The new R1T features one engine for each wheel. This quad motor drivetrain enables the RIVIAN truck to handle like a sports SEDAN on road and four-by-four off-road with ease. No other production truck offers this feature the R1 TEV will leave its competitors in the dust. In the straight line, the RIVEN R1T is one of the world’s fastest trucks.
The RIVIAN truck’s quad motor drive system can put an incredible 800 horsepower to the wheels. On the proper tires and R1T can accelerate from zero to sixty miles per hour in 3 seconds. This reportedly makes the R1T the fastest truck in the world. The RIVIAN R1T electric truck is not the cheapest option on the market but with quad motor drive and algorithms to distribute torque instantly both on road and off it is the most versatile electric truck on the market. The RIVIAN R1T will leave an electric super truck with six-figure price tags struggling to catch up.
Advantages of in wheel motors:
- In wheel motors are easy to install and replace.
- They add flexibility as they can be used to power rear or front-wheel drive as well as all-wheel drive vehicles without much change in the drivetrain.
- They are compact in size.
- In wheel motors provide high efficiency due to the lack of mechanical losses from the transmission, differential, and drive shafts and make the car run quieter.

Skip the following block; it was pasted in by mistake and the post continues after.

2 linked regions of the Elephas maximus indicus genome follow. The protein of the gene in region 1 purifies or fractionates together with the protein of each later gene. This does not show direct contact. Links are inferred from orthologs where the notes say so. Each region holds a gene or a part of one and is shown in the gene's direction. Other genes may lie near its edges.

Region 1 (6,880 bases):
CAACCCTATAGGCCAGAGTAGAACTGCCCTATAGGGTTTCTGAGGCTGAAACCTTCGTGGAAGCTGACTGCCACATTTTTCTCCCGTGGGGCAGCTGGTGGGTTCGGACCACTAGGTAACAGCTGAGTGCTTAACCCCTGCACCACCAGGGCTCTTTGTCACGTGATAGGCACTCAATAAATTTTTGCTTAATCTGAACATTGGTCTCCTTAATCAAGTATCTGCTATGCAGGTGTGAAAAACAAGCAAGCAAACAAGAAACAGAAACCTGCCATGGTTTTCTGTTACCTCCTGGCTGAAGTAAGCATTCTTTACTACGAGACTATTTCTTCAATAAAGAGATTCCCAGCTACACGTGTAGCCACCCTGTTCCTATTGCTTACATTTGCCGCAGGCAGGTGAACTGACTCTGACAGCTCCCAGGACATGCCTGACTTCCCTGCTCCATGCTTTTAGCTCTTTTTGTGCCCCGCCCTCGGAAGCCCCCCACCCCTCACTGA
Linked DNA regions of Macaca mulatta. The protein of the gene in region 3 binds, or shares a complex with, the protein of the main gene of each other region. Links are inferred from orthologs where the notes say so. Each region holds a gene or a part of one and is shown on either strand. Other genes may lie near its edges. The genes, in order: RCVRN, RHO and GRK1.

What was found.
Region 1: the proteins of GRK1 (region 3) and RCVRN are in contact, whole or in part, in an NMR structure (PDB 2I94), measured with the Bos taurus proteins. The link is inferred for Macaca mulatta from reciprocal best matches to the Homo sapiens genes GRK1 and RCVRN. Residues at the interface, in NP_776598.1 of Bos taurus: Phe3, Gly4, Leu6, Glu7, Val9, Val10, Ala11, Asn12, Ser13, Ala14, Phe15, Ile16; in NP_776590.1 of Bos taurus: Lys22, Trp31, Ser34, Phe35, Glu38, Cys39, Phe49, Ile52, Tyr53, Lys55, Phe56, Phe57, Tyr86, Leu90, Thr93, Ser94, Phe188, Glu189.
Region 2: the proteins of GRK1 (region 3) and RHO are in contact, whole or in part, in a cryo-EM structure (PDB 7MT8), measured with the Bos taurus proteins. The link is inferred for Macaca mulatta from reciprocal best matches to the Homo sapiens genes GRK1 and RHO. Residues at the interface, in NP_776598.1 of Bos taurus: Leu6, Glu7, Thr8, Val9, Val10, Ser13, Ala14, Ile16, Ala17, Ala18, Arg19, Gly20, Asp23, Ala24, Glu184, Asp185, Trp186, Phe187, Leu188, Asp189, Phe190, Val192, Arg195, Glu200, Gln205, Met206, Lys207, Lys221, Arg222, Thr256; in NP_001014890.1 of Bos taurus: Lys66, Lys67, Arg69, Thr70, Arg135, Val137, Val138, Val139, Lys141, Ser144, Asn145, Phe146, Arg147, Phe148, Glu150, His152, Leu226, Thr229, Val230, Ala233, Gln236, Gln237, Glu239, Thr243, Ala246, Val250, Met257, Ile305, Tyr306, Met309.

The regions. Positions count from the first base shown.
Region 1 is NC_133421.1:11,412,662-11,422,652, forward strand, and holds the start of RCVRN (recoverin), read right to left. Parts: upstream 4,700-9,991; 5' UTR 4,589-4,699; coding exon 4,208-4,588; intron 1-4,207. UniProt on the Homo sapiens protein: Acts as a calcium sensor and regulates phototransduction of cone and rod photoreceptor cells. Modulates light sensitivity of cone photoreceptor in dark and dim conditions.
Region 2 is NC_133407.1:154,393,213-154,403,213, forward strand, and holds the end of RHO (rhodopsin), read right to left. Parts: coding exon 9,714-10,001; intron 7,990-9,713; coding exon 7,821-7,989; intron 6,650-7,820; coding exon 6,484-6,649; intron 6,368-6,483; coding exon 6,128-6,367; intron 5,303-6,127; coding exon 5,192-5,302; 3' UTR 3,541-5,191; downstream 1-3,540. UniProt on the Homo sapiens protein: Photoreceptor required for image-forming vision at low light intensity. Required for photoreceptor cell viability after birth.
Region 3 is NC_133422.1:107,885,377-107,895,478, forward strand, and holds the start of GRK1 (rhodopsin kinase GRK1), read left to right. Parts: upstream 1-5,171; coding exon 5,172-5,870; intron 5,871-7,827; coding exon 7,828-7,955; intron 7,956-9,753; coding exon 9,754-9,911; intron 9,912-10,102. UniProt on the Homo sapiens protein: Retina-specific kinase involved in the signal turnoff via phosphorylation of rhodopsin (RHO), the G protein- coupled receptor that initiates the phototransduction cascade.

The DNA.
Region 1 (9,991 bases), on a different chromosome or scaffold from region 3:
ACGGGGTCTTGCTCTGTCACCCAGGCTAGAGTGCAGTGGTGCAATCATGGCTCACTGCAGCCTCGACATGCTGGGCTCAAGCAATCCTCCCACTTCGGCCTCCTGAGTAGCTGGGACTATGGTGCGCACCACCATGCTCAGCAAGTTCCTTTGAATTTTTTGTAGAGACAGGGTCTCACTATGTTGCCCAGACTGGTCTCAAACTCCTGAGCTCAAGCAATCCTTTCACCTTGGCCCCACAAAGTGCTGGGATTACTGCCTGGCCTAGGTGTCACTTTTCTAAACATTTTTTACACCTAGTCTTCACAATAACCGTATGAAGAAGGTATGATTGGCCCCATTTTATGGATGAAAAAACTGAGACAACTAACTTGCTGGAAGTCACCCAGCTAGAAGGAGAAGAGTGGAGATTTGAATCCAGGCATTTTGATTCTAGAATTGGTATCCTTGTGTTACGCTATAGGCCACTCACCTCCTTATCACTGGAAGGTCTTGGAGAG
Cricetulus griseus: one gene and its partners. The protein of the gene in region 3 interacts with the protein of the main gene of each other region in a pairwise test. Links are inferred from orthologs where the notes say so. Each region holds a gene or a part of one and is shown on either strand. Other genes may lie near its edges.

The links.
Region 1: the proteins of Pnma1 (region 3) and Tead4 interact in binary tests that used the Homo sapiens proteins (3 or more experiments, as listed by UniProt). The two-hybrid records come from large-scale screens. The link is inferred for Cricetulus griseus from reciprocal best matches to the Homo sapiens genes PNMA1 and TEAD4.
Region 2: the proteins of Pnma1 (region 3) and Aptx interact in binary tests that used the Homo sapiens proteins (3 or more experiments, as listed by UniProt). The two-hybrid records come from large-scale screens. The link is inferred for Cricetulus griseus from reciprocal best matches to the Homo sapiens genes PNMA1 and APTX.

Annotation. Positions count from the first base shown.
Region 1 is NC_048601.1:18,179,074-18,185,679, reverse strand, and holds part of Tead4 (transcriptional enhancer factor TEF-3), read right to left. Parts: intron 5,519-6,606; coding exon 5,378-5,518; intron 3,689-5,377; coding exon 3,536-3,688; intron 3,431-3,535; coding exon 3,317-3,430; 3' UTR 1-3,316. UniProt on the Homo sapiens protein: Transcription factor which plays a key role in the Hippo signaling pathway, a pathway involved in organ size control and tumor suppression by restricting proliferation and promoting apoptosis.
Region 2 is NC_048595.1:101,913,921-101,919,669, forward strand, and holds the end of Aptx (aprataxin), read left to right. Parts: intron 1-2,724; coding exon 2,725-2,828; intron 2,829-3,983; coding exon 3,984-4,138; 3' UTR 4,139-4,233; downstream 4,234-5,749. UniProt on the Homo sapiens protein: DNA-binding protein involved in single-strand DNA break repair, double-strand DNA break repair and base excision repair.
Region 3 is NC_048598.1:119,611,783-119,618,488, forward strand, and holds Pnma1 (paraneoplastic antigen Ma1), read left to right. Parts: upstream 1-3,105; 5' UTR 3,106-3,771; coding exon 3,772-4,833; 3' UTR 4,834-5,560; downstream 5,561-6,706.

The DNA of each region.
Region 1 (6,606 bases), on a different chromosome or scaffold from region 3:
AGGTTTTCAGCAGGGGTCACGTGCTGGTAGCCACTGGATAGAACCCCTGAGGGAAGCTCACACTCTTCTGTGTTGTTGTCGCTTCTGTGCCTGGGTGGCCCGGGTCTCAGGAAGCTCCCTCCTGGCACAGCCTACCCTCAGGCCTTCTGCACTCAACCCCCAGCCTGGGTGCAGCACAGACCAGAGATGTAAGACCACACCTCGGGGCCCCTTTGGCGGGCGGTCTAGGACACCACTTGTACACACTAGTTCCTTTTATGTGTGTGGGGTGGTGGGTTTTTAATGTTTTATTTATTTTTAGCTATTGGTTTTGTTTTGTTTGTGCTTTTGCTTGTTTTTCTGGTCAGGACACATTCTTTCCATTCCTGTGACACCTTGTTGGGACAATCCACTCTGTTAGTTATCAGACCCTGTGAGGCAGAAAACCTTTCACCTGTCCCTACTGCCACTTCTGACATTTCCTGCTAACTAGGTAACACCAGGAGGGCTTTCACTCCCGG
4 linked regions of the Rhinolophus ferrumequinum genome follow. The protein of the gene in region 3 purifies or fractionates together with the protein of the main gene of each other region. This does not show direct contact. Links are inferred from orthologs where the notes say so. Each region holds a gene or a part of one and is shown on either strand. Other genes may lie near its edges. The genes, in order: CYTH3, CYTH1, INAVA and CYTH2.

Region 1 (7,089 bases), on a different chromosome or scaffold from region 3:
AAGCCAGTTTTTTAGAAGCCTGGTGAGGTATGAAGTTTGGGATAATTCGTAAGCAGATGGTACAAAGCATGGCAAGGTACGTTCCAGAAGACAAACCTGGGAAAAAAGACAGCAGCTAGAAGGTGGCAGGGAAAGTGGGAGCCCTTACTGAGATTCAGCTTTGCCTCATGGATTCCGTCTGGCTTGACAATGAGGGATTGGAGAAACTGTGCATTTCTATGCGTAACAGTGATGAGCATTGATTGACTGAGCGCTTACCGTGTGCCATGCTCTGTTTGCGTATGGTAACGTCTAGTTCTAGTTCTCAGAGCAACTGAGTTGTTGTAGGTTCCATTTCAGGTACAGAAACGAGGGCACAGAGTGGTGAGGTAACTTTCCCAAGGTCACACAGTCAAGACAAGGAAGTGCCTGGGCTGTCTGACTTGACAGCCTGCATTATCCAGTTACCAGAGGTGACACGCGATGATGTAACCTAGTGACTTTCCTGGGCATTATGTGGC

- With electronic motor control, it is possible to fine-tune and will motor torque, Rpm, and even direction of spin.
- This means features such as ABS traction control and even cruise control could be handled more efficiently.
Disadvantages of in wheel motors:
The major challenge in wheel motors face is the issue of un-sprung weight.
Un-sprung weight is the mass of all components including the frame motor passengers and body that are not supported by a car’s suspension.
Un-sprung weight includes wheels tires and brakes and it travels up and down over any bumps and potholes as it tires to follow the contours of the road and with the hub motors being part of the vehicle’s un-sprung weight they will feel the impact of every pothole, bump and high speed turn.
They will be exposed to road dirt, mud, dust water and road salt that can be reduced the longevity of the motors.
Inwards motors are expensive than a single mount on rear axle.